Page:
The present stand-off should lead any Caribbean nation and its foreign investors to consider the following lessons:

First, U.S. Chapter 11 provides far better ways to handle a large bankruptcy than the archaic liquidation proceedings inherited from English common law and never modernized in The Bahamas.

Second, don’t retain a prime contractor who is in bed with your bank lender through having the same owner, an oriental state 8,000 miles away.

Ironically, The Bahamas and the Chinese seem locked into a new but similar business embrace. Two years ago a Chinese state property company bought Nassau’s iconic downtown Hilton-managed British Colonial Hotel and several acres of adjacent prime waterfront property. An eight-story parking garage is already under construction, to be followed by a glitzy hotel/commercial/marina complex being marketed as The Pointe (sic). It is being built by many of same CCA executives and workers who simply moved down the road from the abandoned Baha Mar. Citizen reaction to the Christie-approved behemoth is doubtful at best, shocked by the 500 work permits granted for Chinese construction laborers.

The site lies across the street from the American embassy, a modest structure compared to the gleaming new edifice where H.E Yuan Guisen, Ambassador of The People’s Republic, presides. His country’s links with The Bahamas may cause him more headaches as allegations are surfacing in the local press about fraud, corruption and over billing at the highest levels of CEXIMB and CCA.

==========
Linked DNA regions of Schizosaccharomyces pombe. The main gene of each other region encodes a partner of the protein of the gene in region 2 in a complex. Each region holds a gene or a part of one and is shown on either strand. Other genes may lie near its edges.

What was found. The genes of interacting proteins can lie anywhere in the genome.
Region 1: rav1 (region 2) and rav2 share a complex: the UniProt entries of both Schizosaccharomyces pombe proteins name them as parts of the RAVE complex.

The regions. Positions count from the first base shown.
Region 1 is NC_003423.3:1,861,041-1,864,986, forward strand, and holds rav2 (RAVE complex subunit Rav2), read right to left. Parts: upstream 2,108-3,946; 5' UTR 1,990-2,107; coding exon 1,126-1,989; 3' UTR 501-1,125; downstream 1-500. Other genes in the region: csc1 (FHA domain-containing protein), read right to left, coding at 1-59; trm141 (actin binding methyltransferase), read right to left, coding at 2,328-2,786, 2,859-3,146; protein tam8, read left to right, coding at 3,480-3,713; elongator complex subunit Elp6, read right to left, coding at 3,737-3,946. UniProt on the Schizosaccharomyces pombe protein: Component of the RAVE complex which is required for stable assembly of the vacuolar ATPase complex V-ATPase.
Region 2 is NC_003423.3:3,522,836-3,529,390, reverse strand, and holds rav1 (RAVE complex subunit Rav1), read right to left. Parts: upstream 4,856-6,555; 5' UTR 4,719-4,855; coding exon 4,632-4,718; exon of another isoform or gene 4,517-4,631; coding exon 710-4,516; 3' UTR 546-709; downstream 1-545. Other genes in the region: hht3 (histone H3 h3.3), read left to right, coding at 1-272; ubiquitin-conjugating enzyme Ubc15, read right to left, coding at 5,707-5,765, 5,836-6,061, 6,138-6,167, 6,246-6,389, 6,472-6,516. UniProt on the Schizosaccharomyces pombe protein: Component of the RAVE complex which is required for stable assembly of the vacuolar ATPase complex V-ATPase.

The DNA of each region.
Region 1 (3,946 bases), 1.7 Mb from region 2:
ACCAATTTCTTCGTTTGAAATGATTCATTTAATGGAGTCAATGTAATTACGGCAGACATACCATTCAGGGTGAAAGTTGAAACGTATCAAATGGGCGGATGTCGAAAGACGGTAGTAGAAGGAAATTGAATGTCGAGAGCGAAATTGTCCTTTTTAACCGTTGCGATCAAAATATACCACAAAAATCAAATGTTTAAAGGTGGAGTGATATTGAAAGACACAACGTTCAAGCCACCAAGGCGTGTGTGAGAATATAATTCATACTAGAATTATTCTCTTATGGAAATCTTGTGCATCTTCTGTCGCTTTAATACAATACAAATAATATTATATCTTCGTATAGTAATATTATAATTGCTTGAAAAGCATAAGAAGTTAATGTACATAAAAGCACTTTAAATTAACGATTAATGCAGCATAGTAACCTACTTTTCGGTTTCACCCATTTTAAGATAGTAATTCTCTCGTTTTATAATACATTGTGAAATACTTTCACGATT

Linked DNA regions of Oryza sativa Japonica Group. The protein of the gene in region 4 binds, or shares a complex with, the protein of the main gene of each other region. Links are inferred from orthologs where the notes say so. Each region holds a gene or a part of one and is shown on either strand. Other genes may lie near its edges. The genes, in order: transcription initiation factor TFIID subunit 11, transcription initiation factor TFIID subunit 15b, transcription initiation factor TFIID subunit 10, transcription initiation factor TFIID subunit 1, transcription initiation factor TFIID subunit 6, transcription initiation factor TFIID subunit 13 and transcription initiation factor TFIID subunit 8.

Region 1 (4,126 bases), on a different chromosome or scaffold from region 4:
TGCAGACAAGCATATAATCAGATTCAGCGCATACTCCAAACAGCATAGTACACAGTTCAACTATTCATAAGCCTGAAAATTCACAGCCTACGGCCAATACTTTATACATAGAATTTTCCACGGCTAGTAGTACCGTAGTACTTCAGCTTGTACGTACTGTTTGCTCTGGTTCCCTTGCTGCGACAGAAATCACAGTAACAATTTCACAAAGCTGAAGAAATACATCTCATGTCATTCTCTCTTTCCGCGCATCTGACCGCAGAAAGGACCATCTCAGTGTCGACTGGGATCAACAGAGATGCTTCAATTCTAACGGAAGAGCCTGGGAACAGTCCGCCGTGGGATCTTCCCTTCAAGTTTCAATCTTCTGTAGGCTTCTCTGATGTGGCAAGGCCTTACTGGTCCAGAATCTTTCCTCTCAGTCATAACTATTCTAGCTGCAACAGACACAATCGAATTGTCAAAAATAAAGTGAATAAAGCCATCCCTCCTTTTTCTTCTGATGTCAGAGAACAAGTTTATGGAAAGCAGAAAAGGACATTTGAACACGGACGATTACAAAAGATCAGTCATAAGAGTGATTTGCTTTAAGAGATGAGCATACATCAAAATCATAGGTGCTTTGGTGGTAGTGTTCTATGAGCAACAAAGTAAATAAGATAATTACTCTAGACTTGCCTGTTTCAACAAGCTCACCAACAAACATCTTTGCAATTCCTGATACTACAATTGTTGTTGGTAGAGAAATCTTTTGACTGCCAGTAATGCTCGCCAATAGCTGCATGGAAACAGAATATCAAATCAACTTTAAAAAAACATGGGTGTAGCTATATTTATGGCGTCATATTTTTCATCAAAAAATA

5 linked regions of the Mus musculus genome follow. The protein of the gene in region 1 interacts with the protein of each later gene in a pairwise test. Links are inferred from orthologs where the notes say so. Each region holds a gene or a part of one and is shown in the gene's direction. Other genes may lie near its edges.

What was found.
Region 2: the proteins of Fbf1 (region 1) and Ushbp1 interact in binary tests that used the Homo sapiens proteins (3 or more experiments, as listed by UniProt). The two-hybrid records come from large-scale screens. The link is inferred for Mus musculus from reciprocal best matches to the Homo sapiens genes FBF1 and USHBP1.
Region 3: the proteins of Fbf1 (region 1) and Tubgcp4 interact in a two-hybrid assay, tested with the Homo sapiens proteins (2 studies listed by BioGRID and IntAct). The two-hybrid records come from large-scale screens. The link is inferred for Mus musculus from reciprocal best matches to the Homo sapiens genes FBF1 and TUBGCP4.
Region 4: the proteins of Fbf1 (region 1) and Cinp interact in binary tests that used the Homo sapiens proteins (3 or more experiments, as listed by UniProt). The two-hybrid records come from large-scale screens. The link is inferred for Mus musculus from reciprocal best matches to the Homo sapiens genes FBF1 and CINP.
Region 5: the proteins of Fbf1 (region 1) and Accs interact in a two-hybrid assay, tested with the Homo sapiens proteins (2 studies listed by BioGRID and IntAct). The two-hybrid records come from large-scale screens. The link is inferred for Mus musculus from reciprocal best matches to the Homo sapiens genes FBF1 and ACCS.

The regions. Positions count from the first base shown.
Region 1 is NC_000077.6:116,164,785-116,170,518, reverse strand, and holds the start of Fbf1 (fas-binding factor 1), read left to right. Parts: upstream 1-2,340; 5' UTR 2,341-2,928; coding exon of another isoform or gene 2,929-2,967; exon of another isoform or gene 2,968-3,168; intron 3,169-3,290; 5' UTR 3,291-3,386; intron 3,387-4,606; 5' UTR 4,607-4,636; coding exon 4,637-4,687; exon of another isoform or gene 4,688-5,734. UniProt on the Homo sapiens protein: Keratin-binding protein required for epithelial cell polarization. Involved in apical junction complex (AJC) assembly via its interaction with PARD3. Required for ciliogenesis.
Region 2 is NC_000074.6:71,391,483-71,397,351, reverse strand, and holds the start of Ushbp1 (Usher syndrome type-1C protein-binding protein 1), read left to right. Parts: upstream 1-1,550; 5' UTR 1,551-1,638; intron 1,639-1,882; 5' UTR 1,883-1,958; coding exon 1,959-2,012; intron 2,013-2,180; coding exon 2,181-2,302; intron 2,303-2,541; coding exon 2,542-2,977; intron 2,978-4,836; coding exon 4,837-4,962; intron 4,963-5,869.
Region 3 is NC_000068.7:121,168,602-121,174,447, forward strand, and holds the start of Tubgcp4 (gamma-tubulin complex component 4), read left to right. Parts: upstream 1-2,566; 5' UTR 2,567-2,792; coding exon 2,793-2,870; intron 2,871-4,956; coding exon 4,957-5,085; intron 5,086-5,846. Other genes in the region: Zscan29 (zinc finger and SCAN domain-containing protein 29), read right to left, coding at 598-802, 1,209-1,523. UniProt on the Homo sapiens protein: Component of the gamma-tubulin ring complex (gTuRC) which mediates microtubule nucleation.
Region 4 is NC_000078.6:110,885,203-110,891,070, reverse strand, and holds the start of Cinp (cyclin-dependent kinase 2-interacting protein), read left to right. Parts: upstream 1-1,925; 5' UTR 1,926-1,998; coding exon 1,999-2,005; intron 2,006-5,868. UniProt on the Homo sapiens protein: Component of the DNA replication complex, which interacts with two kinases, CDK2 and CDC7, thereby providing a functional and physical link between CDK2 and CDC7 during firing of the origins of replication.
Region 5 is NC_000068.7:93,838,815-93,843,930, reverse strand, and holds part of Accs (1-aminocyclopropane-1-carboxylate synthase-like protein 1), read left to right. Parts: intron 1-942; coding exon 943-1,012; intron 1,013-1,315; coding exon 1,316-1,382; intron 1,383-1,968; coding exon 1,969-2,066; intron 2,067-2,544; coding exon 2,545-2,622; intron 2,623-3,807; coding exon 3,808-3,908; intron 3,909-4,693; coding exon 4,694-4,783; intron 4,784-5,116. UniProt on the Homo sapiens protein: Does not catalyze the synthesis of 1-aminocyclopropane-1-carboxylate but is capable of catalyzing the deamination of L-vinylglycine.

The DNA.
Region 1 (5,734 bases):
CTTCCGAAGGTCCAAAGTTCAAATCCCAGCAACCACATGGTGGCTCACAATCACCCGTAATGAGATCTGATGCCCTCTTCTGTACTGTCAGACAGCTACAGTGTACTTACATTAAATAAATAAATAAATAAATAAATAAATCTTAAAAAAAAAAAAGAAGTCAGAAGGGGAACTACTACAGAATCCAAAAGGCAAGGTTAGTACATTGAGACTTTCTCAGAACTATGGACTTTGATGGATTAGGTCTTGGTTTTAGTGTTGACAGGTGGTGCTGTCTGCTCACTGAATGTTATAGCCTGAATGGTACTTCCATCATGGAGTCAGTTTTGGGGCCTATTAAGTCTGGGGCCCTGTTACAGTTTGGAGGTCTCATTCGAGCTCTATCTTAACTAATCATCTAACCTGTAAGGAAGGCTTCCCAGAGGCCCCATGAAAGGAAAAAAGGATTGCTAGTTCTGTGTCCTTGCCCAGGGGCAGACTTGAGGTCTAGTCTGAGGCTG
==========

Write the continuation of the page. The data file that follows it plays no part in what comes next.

Meanwhile, Baha Mar towers over Cable Beach, stark and unoccupied, with no predicted date for opening. No guarantee of future profitability was ever given, but that prospect cannot even be tested while the hotels’ doors remain shut. 1
Mr. Coulson has had a long career in law, investment banking and private banking in New York, London, and Nassau, and now serves as director of several financial concerns and as a corporate financial consultant. He has recently released his autobiography, A Corkscrew Life: Adventures of a Travelling Financier.


1 In March, Deloitte, the receiver acting for Chinese lender CEXIMB, formally listed the property for sale through Toronto-based international real estate firm Colliers International. It is estimated it will cost any buyer about $600 million to complete construction. Colliers is just beginning to show Baha Mar to potential buyers.